Auto salvage yards are no pretty sight--except to Bradley S. Scott, who has made a fortune buying and selling junk cars.
Scott is the founder, president and chief executive of Insurance Auto Auctions Inc., a North Hollywood company that buys totaled and recovered-theft vehicles from insurance companies and auctions them to rebuilders, used-car dealers, dismantlers and amateur car buffs. The company's operating profits have jumped more than fivefold since 1986 on a quadrupling of sales to $35.8 million in 1990, and it expects 1991 sales to reach $50 million.
"We see a good opportunity to be the Waste Management of the salvage industry," IAA Chairman Robert H. Kenmore said, referring to the Oak Brook, Ill.-based waste disposal giant.
About 90% of vehicles bought by IAA are so-called total-loss vehicles, meaning that it would cost insurers more to repair them than to sell them for salvage. The remainder are vehicles that were stolen but recovered after the insurer had settled the claim.
Most insurers dispose of wrecks by paying a fee, say $100 per car, to so-called salvage pools that auction cars or put them up for sealed bid. Insurers retain title to the vehicle until it's sold and they get the money from the sale--but that can take 10 days or more.
However, IAA buys the vehicles immediately from insurance companies for 20% to 25% of a car's replacement value (what the car would be worth if it were sold undamaged)--and then IAA sells them at auction for what it hopes is a profit. IAA, Kenmore said, spares insurance companies the administrative headaches and extra costs of waiting for their cars to be bought.
IAA's system is a hit among big insurers, primarily 20th Century Industries, Allstate Co. and State Farm Insurance Co., which together supply more than 80% of IAA's vehicles. "They can take care of all the paperwork and all the red tape that goes with disposing of the vehicle," said Tom Muraski, regional property claims manager for Allstate, which has been selling cars to IAA for six years.
20th Century, which does most of its business in Southern California, sells 95% of its total-loss and recovered-theft vehicles to IAA, said Ron Brown, assistant vice president of claims. "We come out much better selling to them and letting them auction it off" as opposed to selling through a salvage pool, he said.
IAA holds auctions once a week at each of its storage yards in North Hollywood, Gardena, Colton and San Diego. The events typically draw about 400 to 500 people and are advertised through flyers listing vehicles to be auctioned and their conditions.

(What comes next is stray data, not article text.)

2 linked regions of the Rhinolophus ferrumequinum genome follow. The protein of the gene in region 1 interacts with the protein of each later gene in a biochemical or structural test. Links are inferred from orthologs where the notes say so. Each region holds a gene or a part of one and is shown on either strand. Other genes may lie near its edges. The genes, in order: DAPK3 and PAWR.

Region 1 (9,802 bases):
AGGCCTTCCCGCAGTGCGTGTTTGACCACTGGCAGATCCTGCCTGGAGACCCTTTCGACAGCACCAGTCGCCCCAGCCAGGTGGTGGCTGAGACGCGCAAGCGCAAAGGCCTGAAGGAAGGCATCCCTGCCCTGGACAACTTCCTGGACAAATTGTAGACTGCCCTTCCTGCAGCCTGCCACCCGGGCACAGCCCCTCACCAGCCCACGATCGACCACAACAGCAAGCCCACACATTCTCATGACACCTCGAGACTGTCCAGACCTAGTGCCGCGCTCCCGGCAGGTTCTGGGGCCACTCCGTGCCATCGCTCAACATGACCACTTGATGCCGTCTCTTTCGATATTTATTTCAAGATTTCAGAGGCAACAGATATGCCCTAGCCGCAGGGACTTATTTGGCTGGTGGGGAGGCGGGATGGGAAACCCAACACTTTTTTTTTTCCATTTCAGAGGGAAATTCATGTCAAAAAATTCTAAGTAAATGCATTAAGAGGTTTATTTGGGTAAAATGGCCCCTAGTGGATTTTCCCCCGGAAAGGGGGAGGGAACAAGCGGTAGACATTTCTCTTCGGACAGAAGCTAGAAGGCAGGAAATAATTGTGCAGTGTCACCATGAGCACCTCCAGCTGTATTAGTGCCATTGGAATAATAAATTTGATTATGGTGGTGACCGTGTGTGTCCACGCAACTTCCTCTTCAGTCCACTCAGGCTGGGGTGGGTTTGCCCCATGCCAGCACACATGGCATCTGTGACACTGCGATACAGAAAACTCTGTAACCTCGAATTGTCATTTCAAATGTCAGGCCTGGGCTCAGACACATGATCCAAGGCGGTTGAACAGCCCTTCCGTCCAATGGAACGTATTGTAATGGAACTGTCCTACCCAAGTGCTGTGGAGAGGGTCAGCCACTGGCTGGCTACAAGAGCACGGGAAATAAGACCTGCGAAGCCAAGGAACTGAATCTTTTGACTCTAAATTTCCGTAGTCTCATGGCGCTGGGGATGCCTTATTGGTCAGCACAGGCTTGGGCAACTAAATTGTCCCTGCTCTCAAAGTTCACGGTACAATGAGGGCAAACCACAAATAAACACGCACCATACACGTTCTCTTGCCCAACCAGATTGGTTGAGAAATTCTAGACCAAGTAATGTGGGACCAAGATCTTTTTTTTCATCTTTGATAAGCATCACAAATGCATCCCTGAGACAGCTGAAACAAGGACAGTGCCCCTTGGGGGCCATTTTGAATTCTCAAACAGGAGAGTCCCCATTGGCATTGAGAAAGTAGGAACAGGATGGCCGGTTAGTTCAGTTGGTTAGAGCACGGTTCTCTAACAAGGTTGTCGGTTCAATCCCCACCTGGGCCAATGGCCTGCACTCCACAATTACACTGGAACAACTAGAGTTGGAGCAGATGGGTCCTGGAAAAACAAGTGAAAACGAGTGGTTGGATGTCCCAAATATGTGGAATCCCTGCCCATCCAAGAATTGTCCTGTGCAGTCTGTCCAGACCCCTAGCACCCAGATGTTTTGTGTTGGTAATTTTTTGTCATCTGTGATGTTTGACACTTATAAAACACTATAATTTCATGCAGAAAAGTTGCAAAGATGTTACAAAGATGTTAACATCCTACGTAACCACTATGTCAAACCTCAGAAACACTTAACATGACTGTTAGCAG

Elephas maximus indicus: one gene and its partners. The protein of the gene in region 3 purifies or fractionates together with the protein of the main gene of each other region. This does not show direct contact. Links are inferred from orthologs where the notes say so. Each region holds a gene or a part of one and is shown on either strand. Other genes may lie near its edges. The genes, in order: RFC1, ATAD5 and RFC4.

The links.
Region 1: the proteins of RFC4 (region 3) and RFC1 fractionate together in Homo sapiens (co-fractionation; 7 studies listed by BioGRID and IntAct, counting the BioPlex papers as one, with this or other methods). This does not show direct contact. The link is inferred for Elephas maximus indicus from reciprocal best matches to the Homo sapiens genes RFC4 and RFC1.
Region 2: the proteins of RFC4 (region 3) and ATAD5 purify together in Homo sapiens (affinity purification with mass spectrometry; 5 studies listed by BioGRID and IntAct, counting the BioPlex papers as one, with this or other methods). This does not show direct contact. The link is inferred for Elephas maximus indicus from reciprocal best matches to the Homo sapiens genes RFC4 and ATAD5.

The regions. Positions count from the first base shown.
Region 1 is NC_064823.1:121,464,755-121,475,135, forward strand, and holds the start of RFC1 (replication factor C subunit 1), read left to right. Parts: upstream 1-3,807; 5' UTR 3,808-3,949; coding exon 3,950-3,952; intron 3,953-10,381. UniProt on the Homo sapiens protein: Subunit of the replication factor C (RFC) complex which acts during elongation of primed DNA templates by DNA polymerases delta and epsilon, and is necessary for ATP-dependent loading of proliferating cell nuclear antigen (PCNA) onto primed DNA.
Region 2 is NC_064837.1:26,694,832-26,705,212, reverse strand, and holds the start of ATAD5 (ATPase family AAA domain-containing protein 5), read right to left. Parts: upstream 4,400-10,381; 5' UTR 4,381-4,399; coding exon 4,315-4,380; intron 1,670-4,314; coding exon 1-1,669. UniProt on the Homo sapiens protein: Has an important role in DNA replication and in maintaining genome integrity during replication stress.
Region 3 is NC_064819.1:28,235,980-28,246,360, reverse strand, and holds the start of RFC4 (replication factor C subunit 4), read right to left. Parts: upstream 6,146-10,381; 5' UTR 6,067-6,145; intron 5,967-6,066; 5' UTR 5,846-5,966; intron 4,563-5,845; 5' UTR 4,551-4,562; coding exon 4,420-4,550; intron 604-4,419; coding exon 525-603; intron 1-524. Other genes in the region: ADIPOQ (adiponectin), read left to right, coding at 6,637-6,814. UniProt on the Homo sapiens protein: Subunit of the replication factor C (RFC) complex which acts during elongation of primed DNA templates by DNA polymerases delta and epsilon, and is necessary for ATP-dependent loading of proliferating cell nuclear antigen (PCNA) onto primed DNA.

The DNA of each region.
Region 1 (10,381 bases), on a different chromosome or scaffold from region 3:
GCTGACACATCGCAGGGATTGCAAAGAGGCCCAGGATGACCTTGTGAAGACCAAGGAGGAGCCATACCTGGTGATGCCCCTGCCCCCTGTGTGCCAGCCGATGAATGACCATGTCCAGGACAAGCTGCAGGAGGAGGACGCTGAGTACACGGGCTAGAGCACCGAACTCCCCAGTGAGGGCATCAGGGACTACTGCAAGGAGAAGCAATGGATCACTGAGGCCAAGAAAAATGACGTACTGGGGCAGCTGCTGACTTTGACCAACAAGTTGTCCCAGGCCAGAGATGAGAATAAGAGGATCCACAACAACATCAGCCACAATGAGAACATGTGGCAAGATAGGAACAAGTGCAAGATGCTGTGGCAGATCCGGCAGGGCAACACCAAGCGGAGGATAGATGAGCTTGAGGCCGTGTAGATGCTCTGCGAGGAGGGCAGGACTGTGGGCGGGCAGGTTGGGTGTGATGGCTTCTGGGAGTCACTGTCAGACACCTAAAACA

IAA's yards include total-loss cars that are undrivable heaps, as well as vehicles that just need some minor bodywork. At a recent auction in North Hollywood, IAA sold a 1979 Honda Accord for $175, Kenmore said. The car's right front side had been heavily damaged in an accident, he said. But at another recent auction in Gardena, a 1990 Mercedes-Benz 300E that had some damage to its left rear fetched $18,200, Kenmore said.
Although IAA's car auction business has been growing, the company faced some financial roadblocks because of the heavy debts that the company held after an $8.5-million leveraged buyout by an investor group headed by Kenmore, who at the time was also chairman of Krause's Sofa Factory, based in San Jose. So in November, IAA raised $13.2 million in an initial offering of stock.
IAA has used the stock offering proceeds to pay off the $7.7 million in debt remaining from the buyout, and now the company plans to open at least two new auction sites each year in Northern California, Oregon, Washington, Texas and Nevada, among other states, Kenmore said.
Investors have bid up the stock since it was offered six weeks ago at $11 a share--and it closed Monday at $19.75.
Kenmore has profited too. He invested about $750,000 in the 1990 buyout but now his 21% stake in the company is worth almost $25 million.
Kenmore said IAA expects to post a profit in the fourth quarter after it lost $11.7 million in the three quarters ended Sept. 30 due to onetime charges, including $9.4 million to convert founder Scott's 21% stake to 1.25 million shares of IAA common stock.
Indeed, the LBO and now the stock offering have also made Scott, 42, rich.
Scott, a longtime car enthusiast who was a former national sales manager for Technicolor Audio Visual Systems Inc., started his company in 1982 after he tried unsuccessfully to buy a wrecked Chevrolet Corvette from a body shop. The shop was working on behalf of an insurer and didn't sell to the general public, Kenmore said.
Eventually Scott bought the car from a wrecker but it cost him about $1,000 more than if he had bought it directly from the insurance company, Kenmore said. "He said, 'There's something wrong with this system' . . . and sort of took advantage of the inefficiencies of the market and developed this business," Kenmore said.